Second, in June 2020, at least 20 Indian soldiers were killed in a violent face-off with Chinese forces over the disputed border between India’s federally administered territory of Ladakh – earlier a part of Indian-administered Kashmir – and China. According to media reports, during the altercation, the Chinese military also took control of several strategic areas that were previously claimed and patrolled by Indian forces.
The Indian government, and its normally blustery media, appeared to be so rattled by this Chinese aggression that the only response they could initially come up with was silence followed by fiery denial. Later the government banned the Chinese owned social media platform, TikTok, and a few Chinese-made televisions were thrown out of balconies in a show of nationalistic pride, but that was where the buck stopped. New Delhi knew that it could afford neither a trade war nor a military confrontation with China.
In light of these developments, preventing a simultaneous two-front conflict with Pakistan and China became the Indian government’s primary strategic priority in Kashmir. This is why it recently decided to engage in secret talks with Islamabad. Securing at least a nominal thaw with Pakistan will take off pressure from India’s western front and allow it to concentrate on its border with China, especially since Beijing seems to be in no hurry to put an end to this standoff.
Beijing’s official statements on this conflict exhibit a measured confidence, signalling its belief that it is directing this entire show. Besides, New Delhi’s potential for reconciliation towards the Chinese remains limited as any concessions made to China can complicate the country’s position in the so-called Quad – the strategic alliance between Australia, India, Japan and the United States that heavily focuses on undercutting Beijing’s regional influence.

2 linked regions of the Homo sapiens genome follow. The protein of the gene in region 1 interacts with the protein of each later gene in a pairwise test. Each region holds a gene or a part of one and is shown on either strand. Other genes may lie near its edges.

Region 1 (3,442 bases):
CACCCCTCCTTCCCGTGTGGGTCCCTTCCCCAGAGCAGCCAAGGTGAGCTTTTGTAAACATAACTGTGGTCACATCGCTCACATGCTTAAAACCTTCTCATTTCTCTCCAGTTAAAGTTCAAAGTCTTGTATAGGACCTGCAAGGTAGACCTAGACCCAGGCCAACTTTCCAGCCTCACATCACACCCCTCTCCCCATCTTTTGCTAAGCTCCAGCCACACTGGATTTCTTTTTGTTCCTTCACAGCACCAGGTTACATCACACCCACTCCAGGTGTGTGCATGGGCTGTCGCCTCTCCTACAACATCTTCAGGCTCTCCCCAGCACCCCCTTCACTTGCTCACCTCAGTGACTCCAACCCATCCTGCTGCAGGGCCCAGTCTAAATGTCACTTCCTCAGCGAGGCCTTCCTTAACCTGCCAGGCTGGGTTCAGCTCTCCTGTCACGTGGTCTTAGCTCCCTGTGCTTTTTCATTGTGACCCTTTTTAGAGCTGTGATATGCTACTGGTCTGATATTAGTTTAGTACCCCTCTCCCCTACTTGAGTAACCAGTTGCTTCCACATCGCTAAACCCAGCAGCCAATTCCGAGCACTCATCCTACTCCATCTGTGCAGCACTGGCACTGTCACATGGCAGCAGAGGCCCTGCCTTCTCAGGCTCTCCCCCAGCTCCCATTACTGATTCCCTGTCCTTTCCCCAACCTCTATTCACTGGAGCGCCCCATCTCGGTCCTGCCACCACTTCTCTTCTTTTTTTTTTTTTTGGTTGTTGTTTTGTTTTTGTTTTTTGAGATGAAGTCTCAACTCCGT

New Delhi’s external woes do not stop here. The American forces are rapidly withdrawing from Afghanistan and the Taliban is making exponential gains across the country. The political and security establishment in India sees this as another threat to the regional balance of power. As the Taliban maintains a strong and mutually beneficial relationship with Islamabad, India perceives the growing power of the group as a threat not only to its security but also to its regional ambitions.
India appears to be most concerned about how the situation in Afghanistan may influence the armed rebellion in Kashmir, and whether Pakistan may encourage an exchange of resources and ideology between the Afghan and the Kashmiri fighters. Also, Beijing’s nascent but growing acceptance of the Taliban, exemplified by a recent meeting between the Chinese foreign minister and high-ranking Taliban officials, would surely have set many eyes rolling in New Delhi.
In short, the Indian government has changed its approach to the “Kashmir problem” not because it is seeking to resolve the dispute for good, but because it has new strategic priorities. But will India’s recent strategic manoeuvres change anything in the lives of Kashmiris living under India’s military rule?